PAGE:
Ask a Question
Notify Me On Question Update
Email this Question
I have been spraying Captan on my fruit trees for several years. This year I discovered at IFA that Captan is no longer allowed, so I purchased malathion (57%). Is there any problem spraying the malathion over the Captan? It has been three weeks since the last spray of Captan. I'd like to spray tomorrow (7/30), so it would be helpful to know as soon as possible.
Rate This FAQ
Captan is a fungicide and primarily for control of apple scab, black rot, lotch, Botrytis blossom infection. Malathion is one of several
insecticides used for control of codling moth. So they have very different functions - malathion is not a fungicide. I have copied a section below about Captan which states it should not be used with lime or other alkaline materials or with oil within 4 days. Malathion is often prepared in an oil solution so caution should be used if timing is too close to last Captan spray. My question for you is what are you treating your fruit trees for??
It is best to use an appropriate chemical when you have identified the pest, generally we do not recommend spraying as a preventative.
For more information on apple codling moth, here is the link to USU Fact
Sheet on codling moth
There also is information at USU Extension website for more information on Integrated Pest Management is a strategic approach to plant and animal care that seeks to suppress pest populations while minimizing pest control costs and environmental disruption.
Captan 50W or 80W formulations are used at 6.0-8.0 lb/A of Captan 50W or 3.75-5.0 lb/A of Captan 80W, for control of diseases on apple; other formulations should be used according to label direction. On apples Captan has proven effective in the control of apple scab, black rot, Brooks spot, Botryosphaeria rot, blotch, bitter rot, Botrytis blossom infection, fly speck, and sooty blotch. Captan=s residual life is elatively short, consequently, sooty blotch, fly speck, and fruit rot control may not be satisfactory where sprays are discontinued more than 3 weeks prior to harvest. The higher indicated rates are for severe summer disease pressure.
Captan may produce frogeye-like spotting of the foliage of Delicious, Stayman, and Winesap early in the season. The small spots do not enlarge and are no cause for alarm. The inclusion of sulfur in the spray mixture may increase this type of injury.
Captan should not be used with lime or other alkaline materials. Do not use it with oil or within four days of an oil spray. Do not use in
combination with EC formulations of parathion. Captan should be used with caution in bloom sprays, especially on varieties which are hard to pollinate (e.g. Red Delicious). Captan has been shown to severely reduce pollen viability for 24 - 48 hours after application.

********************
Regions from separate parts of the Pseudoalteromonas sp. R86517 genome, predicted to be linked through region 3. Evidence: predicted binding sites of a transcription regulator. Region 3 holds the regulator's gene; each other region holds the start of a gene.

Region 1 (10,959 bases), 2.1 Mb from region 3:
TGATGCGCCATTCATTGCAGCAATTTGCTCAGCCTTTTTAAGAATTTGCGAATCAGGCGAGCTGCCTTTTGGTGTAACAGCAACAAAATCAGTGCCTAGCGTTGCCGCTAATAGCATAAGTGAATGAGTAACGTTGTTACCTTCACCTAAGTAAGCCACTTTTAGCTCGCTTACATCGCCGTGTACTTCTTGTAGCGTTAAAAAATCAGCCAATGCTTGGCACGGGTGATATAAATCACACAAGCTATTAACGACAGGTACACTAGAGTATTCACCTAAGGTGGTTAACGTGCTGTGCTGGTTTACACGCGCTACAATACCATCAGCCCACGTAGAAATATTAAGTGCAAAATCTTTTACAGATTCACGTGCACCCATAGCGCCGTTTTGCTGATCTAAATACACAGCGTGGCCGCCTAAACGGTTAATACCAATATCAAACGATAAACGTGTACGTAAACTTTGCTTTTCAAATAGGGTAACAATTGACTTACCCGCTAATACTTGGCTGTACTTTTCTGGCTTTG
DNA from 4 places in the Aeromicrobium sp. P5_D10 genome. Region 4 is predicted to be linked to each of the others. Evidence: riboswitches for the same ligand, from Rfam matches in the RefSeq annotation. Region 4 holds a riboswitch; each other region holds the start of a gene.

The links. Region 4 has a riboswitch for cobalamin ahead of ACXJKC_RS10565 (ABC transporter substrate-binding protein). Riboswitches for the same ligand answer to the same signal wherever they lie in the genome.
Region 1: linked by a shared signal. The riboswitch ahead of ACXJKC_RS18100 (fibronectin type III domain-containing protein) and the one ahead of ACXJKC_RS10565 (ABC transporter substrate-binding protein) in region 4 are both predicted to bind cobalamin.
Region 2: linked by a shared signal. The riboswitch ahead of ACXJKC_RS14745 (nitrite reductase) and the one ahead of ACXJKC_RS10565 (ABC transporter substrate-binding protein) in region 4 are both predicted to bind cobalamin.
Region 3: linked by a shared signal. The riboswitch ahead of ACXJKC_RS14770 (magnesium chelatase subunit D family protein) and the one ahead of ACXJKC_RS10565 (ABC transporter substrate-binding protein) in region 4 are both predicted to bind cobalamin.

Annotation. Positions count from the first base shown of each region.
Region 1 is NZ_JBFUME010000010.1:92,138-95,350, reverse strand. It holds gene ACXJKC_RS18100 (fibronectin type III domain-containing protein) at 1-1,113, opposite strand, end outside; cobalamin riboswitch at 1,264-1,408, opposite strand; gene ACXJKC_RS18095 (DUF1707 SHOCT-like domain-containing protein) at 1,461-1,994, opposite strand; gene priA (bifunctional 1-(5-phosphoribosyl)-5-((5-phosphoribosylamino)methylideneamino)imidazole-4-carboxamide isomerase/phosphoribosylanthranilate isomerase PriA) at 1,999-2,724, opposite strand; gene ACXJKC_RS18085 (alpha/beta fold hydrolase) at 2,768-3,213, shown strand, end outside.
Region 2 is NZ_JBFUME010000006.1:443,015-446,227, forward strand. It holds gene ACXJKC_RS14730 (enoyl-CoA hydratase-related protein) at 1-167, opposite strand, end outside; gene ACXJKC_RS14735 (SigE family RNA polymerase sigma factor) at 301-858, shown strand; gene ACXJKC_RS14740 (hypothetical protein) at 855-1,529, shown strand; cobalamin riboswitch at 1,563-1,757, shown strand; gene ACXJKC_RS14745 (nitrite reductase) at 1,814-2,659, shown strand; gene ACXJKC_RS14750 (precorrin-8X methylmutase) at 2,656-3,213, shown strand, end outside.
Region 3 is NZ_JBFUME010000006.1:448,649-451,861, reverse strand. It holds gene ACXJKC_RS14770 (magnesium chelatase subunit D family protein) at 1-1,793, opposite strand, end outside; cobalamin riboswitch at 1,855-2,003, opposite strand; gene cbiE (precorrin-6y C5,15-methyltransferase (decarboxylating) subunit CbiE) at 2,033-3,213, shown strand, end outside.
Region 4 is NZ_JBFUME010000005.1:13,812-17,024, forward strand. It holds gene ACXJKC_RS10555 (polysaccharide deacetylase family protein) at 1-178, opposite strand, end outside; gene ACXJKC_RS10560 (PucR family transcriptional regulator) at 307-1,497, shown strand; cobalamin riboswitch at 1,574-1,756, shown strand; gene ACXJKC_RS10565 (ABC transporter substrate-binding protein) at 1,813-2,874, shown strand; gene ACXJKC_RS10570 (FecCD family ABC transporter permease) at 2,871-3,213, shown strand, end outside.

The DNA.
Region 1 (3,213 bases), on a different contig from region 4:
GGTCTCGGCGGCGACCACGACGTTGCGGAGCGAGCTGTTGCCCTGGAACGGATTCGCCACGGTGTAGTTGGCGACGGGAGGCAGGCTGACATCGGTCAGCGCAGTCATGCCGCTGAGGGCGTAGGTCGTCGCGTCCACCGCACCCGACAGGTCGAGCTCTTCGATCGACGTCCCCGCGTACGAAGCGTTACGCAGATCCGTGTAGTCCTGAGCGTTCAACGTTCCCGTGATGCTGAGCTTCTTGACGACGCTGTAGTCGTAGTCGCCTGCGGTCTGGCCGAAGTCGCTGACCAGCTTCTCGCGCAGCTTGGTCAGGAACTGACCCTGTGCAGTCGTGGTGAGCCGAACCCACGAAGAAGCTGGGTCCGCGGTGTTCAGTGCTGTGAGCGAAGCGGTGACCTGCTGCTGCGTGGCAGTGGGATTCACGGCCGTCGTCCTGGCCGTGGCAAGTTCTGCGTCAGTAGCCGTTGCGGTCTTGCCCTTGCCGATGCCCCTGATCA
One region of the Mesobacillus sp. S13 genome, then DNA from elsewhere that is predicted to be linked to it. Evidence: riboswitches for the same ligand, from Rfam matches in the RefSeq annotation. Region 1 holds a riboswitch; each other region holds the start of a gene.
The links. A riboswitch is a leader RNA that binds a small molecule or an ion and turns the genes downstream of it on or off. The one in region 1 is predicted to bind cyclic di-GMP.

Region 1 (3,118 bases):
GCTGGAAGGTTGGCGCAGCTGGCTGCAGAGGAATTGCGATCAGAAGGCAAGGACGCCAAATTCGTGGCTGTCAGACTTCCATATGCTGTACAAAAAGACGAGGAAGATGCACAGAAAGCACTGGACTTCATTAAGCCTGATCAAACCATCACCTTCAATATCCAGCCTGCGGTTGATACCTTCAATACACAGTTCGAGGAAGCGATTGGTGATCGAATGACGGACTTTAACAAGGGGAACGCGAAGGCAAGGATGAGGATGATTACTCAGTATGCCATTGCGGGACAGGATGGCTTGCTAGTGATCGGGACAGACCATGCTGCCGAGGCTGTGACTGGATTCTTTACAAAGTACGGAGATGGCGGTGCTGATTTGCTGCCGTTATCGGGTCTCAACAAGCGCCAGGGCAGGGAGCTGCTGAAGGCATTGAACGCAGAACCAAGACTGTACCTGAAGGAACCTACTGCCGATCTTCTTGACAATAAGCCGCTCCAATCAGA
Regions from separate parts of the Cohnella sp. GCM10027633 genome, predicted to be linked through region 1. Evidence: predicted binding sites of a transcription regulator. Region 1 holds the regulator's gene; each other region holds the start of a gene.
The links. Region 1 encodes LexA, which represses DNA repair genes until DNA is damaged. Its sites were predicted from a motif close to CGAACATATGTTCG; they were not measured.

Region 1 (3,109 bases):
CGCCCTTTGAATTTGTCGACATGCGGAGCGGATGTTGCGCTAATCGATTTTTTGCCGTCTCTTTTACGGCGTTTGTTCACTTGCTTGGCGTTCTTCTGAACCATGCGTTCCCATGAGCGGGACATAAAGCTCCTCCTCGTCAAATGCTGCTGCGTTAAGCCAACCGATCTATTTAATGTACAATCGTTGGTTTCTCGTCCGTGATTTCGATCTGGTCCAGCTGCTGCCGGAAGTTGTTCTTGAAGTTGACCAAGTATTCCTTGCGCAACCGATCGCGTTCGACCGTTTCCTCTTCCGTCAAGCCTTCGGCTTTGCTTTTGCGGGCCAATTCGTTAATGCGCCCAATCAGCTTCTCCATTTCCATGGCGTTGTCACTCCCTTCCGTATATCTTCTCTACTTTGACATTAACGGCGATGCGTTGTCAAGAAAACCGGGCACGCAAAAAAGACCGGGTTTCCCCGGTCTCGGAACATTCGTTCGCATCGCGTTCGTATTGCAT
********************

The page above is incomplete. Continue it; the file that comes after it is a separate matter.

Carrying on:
Although new Captan labels permit application to apples up to the day of harvest, Captan has a 4-day re-entry interval which makes pre-harvest application more restrictive. A label exception is made for the last 48 hours of the re-entry interval during which workers may enter the treated area to perform hand labor or other tasks involving contact with anything that has been treated, without time limit, if they wear ll of the following: coveralls, waterproof gloves, shoes and socks, and protective eye wear. http://www.caf.wvu.edu/kearneysville/profile/critfung.htm
Submit Your Suggestion
Other Questions In This Topic
- I am wondering if the worms in cherries are safe to eat? They are so small it doesn't really bother me to eat them but I don't want to if they could make me sick or continue to live and grow inside me.
- How can I keep my pears and apples worm free?
- I'm trying to identify the variety of peach my father has growing in his yard. It had a medium-sized fruit which ripened the first part of September, had exceptionally sweet yellow flesh, was a freestone variety with a red center around the pit. Can you help me?
- We bought an apple tree to plant on arbor day,but still haven't got to planting it. I've tried to keep it watered and in the sun, but the poor thing is struggling. The leaves appear to be dying on the ends. Will it still survive if we get it in the ground? Also can it be planted in an area that gets a lot of water? It is a Braeburn tree.
- Do you have an email list I can subscribe to that informs me when to spray my fruit trees?
- What is the best way to tell when a d'Anjou pear is ready to harvest?
- I would like to plant 2 plum trees and would like to make sure they have sufficient pollination. I would definately like a Italian Plum (Prune) and some other plum that is freestone and good fresh eating with a great flavor. I would like a Satsuma but have read that the european plum and the Japanese plum varieties are not compatible as far as pollination. Would the Santa Rosa be a good substitute for the Satsuma?
- I want to plant 4 fruit trees along the border of my garden. How much space must I give each tree between the brick wall border and between each tree? I am not sure if I should plant a semi-dwarf or dwarf tree for apricots and peaches but I would like a regular sized apple tree. Also, can Gala Apple trees grow here in Utah?